Then proceed to the A# with the third finger. Pay special attention that you “firm” the finger only at the point of contact of the key. Use this first item to investigate the ecapement level (it changes slightly from piano to piano). Remember that after you reach the escapement level you cannot control the hammers any more so you might as well relax. Therefore fingers tighten only for a fraction of a second. Also investigate arm usage at this stage when you are doing a single note at a time. There will be myriads of possible movements. Later on as you add more notes the range of possible movements will be severely restricted.

3. Now move on and play two consecutive notes: F#-A# with fingers 5-3. Start by playing them as chords (it is the fastest you can play any two notes: together).

Try different ways of pressing these keys (from the fingers, from the arms, etc.) Your aim is total accuracy with ease. You will have to control and fine tune the distance between fingers 3 and 5 as well as the degree of curling (as I said you may find that the flatter the fingers the easier it is to press black notes). Aim at the very centre of the key. Also investigate the difference between doing it more to the edge of the key, or more towards the wood.

This looks like a lot of detail, but actually since you are dealing with only two notes, it should take less than a minute to fully investigate everything. Then break the chord and play the two notes slower but still at an unbelievable speed. (It will be slower, since nothing can be faster than together!). Use the arms/forearms to move the fingers. This needs to be demonstrated, but I think you will get it. Then start slowing down so that you can observe more closely this movement: you are now playing in slow motion, you are not playing slowly. As you slow down, make the movement larger, as you speed up, make the movement smaller, but it is still the same movement. This is the most important step: figuring out the movement/sequence of movements that will allow you the sound you want.

Again this takes no time at all, since we are dealing with only two notes. Now move to the next two notes – but not C# and F#, but A# and C# with fingers 3-2. This will create an overlap that as you will see in a moment is crucial for this to work.

Repeat everything you did for F#A#: start as a chord, then break the chord and investigate the movement. You will find this to be easier than the previous one, since fingers 3-2 are fitter than fingers 5-3. Proceed to do the same for C#-F# with fingers 2-1. This will probably the easiest of all movements.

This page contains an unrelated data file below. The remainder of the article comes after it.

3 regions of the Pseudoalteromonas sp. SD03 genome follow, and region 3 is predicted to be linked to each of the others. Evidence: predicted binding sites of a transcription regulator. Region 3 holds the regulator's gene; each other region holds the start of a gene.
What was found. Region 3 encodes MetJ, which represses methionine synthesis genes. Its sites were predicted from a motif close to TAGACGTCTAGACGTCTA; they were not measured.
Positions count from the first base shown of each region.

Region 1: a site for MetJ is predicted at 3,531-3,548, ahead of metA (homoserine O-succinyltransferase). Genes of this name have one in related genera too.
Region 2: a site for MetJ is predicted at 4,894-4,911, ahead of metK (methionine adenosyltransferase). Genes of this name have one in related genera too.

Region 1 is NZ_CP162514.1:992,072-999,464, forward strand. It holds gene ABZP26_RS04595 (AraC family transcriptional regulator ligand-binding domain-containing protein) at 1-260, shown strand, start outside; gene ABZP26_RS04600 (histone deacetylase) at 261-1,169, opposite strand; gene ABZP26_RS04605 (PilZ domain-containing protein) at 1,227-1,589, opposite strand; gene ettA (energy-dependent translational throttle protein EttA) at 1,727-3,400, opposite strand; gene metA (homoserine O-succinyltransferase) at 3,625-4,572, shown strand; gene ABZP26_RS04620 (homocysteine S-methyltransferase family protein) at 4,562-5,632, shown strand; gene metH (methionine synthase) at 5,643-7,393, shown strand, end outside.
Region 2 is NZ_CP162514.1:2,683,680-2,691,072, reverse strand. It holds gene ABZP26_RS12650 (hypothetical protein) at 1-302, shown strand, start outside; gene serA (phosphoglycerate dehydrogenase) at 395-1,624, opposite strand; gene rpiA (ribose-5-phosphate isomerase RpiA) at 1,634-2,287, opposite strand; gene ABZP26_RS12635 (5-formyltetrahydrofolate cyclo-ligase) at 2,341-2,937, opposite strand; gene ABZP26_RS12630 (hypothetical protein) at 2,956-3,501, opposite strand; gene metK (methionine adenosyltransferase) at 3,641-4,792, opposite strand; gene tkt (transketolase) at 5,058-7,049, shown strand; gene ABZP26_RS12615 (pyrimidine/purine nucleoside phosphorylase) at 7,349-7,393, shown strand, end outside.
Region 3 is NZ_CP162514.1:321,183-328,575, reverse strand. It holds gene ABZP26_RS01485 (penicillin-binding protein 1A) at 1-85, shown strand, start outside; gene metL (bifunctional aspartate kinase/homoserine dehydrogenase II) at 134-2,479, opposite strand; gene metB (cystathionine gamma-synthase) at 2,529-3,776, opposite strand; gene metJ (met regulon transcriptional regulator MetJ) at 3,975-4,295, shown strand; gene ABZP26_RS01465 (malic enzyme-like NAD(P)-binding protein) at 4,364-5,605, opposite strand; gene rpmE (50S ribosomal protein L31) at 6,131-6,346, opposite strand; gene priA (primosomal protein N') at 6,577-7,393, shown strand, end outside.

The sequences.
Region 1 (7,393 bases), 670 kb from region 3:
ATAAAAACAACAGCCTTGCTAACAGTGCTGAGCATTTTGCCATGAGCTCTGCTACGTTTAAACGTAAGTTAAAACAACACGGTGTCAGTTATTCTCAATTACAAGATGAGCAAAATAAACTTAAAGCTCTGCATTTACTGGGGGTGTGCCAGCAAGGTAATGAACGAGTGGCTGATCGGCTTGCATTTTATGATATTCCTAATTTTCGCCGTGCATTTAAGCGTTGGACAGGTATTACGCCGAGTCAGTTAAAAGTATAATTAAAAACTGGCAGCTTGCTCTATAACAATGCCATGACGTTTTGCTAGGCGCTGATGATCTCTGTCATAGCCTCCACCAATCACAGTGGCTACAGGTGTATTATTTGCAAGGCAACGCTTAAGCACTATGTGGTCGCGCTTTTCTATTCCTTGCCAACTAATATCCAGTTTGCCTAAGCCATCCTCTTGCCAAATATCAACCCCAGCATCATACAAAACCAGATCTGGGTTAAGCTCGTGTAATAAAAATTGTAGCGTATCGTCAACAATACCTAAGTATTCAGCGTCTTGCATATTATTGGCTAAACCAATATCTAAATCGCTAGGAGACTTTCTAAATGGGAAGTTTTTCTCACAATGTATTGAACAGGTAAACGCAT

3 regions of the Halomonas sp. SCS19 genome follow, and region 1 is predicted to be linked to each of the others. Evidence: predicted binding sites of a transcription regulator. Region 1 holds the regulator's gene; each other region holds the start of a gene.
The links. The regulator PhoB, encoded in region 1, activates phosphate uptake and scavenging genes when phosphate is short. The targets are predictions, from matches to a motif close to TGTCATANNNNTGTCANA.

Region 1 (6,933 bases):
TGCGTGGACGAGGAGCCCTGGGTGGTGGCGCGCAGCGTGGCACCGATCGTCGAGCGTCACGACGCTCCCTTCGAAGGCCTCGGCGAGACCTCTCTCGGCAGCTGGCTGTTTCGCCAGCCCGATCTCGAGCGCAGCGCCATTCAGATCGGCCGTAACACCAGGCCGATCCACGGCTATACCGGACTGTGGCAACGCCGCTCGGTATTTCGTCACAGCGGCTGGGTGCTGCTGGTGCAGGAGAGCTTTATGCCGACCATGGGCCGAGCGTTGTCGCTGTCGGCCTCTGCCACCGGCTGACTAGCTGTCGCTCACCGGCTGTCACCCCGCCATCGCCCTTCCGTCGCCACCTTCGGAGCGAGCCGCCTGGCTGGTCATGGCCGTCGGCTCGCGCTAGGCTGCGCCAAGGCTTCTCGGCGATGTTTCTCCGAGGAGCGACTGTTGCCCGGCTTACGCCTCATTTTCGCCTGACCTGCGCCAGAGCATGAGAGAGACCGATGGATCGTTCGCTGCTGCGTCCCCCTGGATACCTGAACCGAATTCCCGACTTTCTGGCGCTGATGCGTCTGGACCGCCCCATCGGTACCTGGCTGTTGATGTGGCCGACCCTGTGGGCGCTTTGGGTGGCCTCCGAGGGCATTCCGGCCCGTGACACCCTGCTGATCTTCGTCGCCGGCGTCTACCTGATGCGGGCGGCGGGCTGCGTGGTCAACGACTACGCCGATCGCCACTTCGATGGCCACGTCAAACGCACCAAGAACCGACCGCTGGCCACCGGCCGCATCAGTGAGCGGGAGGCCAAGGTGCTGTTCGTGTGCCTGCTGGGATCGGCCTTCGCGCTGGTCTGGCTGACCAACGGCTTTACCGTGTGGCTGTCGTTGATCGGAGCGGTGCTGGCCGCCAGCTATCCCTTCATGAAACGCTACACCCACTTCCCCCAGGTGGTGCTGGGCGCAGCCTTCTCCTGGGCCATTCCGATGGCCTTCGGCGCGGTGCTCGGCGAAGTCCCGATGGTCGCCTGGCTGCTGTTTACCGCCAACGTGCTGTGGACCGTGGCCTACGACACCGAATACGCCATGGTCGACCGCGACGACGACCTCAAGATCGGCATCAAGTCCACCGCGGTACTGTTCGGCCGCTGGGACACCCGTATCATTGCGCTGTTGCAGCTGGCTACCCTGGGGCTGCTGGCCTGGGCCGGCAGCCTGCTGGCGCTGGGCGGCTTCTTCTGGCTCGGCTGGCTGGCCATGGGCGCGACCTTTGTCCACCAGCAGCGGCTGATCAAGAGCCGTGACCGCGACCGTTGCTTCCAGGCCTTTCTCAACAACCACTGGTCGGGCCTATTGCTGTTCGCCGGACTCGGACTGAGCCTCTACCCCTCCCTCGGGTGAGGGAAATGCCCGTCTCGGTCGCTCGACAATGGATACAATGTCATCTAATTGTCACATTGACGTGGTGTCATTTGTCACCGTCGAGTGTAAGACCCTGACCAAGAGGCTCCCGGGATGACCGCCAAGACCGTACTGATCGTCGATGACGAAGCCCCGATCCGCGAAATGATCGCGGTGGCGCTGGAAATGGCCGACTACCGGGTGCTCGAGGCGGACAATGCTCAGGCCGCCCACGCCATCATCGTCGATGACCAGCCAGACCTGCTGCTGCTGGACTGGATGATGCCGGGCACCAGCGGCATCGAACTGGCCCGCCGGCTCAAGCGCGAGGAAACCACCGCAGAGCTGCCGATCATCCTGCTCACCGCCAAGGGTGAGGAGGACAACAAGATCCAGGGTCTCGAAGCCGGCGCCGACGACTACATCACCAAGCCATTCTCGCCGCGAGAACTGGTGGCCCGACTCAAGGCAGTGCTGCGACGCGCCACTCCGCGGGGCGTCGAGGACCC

As you can see, by using this procedure you will be automatically practising more the more difficult fingers/positions. Now the next two notes are completely different: F#-A# with finger 1-3. Here you cannot play these notes as a chord, since it is the point at which you must displace the hand laterally. You must use your arm to move the hand and position the fingers from playing F# with finger 1 to playing A# with finger 3.

This is the movement that will ultimately limit your arpeggio speed. All the movements you have done so far can be played at infinite speed (as chords), but this movement cannot be played at infinite speed, since you cannot play it as a chord. So in an even fast arpeggio you will actually have to slow down all the other movements to the fastest speed you can manage for this pair of notes. Therefore, ultimately this is the pair of notes you will really need to work on. After you mastered the basic movement on the other notes, concentrate on these two. Anything else will be a waste of time. Keep working like that until you have covered the full bar (adding the first note of the next bar).

4. Now you are going to start it all over again, but this time instead of working on two notes, you will be working on three notes: F#-A#-C# (easy); A#-C#-F# (easy); C#-F#-A# (difficult on account of the hand displacement); F#-A#-C# (difficult) – A#-C#-F# (easy).

Do each group of three notes both ascending and descending. The easy ones start from a chord position and slow down. The difficult ones are difficult exactly because you cannot play them as chords. Your main aim is the investigation of movement patterns that will allow you top speed and consistent accuracy.

5. Move on to four notes: F#-A#-C#-F#, then A#-C#-F#-A#, then C#-F#-A#-C# and finally F#-A#-C#-F#. You truly worked on the smaller groups, the larger groups should be much easier, since you already drilled the basic movements thousands of times. Again because you are working on such small sections, it should not take more than a couple of minutes on each step (probably less time).